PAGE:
Between the extra weight and extra size, you’ll have to make sure your current messenger bag or backpack has enough room for the 16-inch MacBook Pro. I use a Bellroy System Work bag, which is designed for a 15-inch notebook. The 16-inch MacBook Pro just barely fits into the laptop sleeve and it certainly wouldn’t if I had purchased one of Apple’s ultra-expensive leather sleeves. I don’t think too many folks will have to purchase a new bag to house the 16-inch MacBook Pro, but if you are currently operating under the smallest of tolerances, this may be something to consider.

I assume Apple simply packed additional and more powerful batteries into the extra body chassis, as Apple’s battery life claim for the 16-inch MacBook Pro comes in at 11 hours (vs. 10 hours for the 15-inch MacBook Pro). How people are able to achieve these 11 hours in one sitting is beyond me — I’ve written this review over the last 2 hours or so and I’ve burned off more than 50% of the MacBook Pro’s battery life. I’m sure there will be a reason (Slack is open, after all), but I think it’s ludicrous to assume you’d ever achieve 11 hours of battery life in one sitting under any normal workload.

Other Anecdotes

Again, my qualifications are lacking in a number of departments where the 16-inch MacBook Pro excels. But I have a few more comments that have affected me in my time with the new MacBook.

These speakers pack a punch. Each year, there’s one major new feature that Apple presents more subtly than others. This year’s subtle feature is the 16-inch MacBook Pro’s new speakers. These speakers are loud, full, and seem to be coming from everywhere. Under no circumstances would I ever want or need to blast this MacBook Pro at full volume. But were I to not own a HomePod and were I to enjoy hosting house parties, this new MacBook Pro would work as a great substitute for background music.

I should note that I simply cannot get the Music app to work on this 16-inch MacBook Pro. I have restarted, updated, quit, force quit, and more to try to have the Music app allow me to sign into my account. The likelihood is operator error, but I wasn’t able to test Apple’s own Music library when testing these speakers. To say the least, this is disappointing.

The trackpad feels clickier. I used a 15-inch MacBook Pro for the better part of three years and I now use a Magic Trackpad 2 when at my iMac, and I don’t remember either of those two trackpads feeling as clicky and as responsive as the 16-inch MacBook Pro’s trackpad. Perhaps I’m feeling the difference between new materials and old, worn materials. But I swear there’s more of a click in this new trackpad.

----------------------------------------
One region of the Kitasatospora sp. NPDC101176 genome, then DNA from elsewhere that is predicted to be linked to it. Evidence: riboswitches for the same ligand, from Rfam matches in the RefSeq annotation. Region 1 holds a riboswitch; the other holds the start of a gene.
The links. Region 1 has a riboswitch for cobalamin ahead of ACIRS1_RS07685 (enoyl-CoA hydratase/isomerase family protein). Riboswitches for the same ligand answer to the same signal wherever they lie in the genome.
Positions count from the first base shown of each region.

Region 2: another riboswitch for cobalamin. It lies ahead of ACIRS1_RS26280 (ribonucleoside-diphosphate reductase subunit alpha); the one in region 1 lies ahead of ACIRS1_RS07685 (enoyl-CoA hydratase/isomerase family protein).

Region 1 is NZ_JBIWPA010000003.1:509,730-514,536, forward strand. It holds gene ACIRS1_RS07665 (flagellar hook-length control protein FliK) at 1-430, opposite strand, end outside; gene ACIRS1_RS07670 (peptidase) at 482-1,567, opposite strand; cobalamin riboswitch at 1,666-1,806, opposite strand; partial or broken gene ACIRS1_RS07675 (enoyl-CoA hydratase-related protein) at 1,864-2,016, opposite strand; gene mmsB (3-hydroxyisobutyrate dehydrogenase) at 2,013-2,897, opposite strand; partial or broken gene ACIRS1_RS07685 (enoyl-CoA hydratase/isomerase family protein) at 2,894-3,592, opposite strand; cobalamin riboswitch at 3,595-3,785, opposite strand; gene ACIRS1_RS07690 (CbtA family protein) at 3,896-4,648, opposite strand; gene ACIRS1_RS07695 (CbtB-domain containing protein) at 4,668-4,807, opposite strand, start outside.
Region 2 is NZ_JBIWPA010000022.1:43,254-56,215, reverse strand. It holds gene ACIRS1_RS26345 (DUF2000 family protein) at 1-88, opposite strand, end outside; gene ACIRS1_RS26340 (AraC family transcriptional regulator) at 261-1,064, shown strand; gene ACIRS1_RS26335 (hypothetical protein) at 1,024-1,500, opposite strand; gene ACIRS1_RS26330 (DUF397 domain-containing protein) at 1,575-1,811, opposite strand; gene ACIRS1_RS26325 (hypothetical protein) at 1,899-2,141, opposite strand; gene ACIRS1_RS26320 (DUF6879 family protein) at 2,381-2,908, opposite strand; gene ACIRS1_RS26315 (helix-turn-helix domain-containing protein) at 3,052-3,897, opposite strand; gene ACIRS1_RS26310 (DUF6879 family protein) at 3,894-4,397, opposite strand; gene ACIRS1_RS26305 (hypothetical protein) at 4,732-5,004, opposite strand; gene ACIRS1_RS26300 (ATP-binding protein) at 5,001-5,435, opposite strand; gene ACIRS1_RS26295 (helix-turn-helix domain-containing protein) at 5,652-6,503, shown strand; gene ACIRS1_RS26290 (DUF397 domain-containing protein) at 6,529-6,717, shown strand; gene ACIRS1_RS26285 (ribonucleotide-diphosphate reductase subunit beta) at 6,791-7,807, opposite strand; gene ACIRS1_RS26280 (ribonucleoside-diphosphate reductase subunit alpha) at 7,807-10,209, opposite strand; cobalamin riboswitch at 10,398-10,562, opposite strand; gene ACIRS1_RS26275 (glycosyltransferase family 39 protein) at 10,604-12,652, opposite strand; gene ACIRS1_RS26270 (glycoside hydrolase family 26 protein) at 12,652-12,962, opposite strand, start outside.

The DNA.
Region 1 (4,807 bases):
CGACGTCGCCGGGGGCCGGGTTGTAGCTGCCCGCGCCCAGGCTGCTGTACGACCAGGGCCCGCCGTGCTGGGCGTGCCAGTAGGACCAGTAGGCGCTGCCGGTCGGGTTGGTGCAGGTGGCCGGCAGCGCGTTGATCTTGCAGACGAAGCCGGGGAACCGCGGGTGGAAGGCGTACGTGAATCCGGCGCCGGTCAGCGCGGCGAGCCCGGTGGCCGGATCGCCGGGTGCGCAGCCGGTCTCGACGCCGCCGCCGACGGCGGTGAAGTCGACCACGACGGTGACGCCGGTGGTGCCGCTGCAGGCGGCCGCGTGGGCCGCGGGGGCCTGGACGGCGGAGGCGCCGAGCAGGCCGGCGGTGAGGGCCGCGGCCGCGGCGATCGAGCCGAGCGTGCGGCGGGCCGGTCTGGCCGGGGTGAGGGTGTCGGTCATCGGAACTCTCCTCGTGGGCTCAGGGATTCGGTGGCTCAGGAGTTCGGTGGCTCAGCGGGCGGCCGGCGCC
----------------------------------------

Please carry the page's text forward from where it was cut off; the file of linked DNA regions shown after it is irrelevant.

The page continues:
Thank goodness they kept the Touch Bar around. Don’t take me round the barn and cast me aside on this one — I genuinely like the Touch Bar. I find it to be most handy when I have to look down at my fingers (say, if I’m typing in a password) and the big glowing blue “Sign In” button is right there in the Touch Bar, at the ready. I also prefer the Touch Bar Control Center to managing display brightness and volume with physical hardware keys. And most of all, I like moving through Safari tabs with the Touch Bar — there’s something fun about sliding your finger through all the open tabs.

I’ll touch on this more in an upcoming article about Sidecar, but I find it interesting that a connected iPad displays Touch Bar elements when connected to a non-Touch Bar Mac (like an iMac) but doesn’t display Touch Bar elements when connected to a Touch Bar Mac. Good attention to detail on Apple’s part to ensure there’s no duplicity when connected with a Touch Bar Mac.

Finally, performance is pretty good, but I must have had the wrong expectations. I’ve been testing the baseline 16-inch MacBook Pro almost strictly for keyboard purposes, so I purchased the 16GB RAM, 6-core Core i7 option at checkout. My own iMac has 24GB RAM and a 6-core Core i5 processor. My expectations were that my iMac would feel zippier thanks to the increased amount of RAM, but would complete workflows like photo exports slightly slower. In reality, my limited experience with the new MacBook Pro suggests the exact opposite — the new MacBook Pro opens things quicker (specifically, it brings up thumbnails and previews faster in Lightroom CC) but exports photos much slower than the iMac.

And during those photo exports, this specific MacBook Pro’s fans really spun up loudly. It’s a somewhat apples-to-oranges comparison, but I never remember my old 15-inch MacBook Pro spinning up like this when exporting photos, and my current iMac is completely inaudible when running through the same workflow. Again, my expectations could be off here, but I found this to be a bit of a surprise.

We Can Finally Recommend a MacBook Again

I tried to persevere through the butterfly keyboard era. I went through two 12-inch MacBooks with key-jamming issues, I succeeded in jamming the new MacBook Air’s butterfly keyboard in my short two-week review period, and I had to unjam my 15-inch MacBook Pro’s spacebar at least three different times.

So when folks asked me which MacBook to buy, I basically said “Don’t.” Over the last three years or so, the MacBook Pro (and MacBooks in general) became un-recommendable machines. The only way I would have recommended someone purchase a MacBook Pro was if they intended to dock it at home and use an external keyboard for 95% of the MacBook’s life.

That time has come to an end. Or, at least, it will come to an end when this new MacBook Pro Magic Keyboard makes its way into all of Apple’s other notebooks. When the MacBook Air and 13-inch MacBook Pro are given this keyboard, I expect doves to fly and rainbows to shine as we hail the new notebook as the best notebook ever created.

As the 16-inch MacBook Pro stands, this is basically a perfect professional laptop. A big, wide color P3 display. Four extra-powerful Thunderbolt 3 ports. The best trackpad in the business.

And finally, a physical escape key.

Our Must-Have, Most Used Productivity Apps

We spend an inordinate amount of time sorting through hundreds of apps to find the very best. We put together a short list of our must-have, most-used apps for increasing productivity.

Send me the roundup »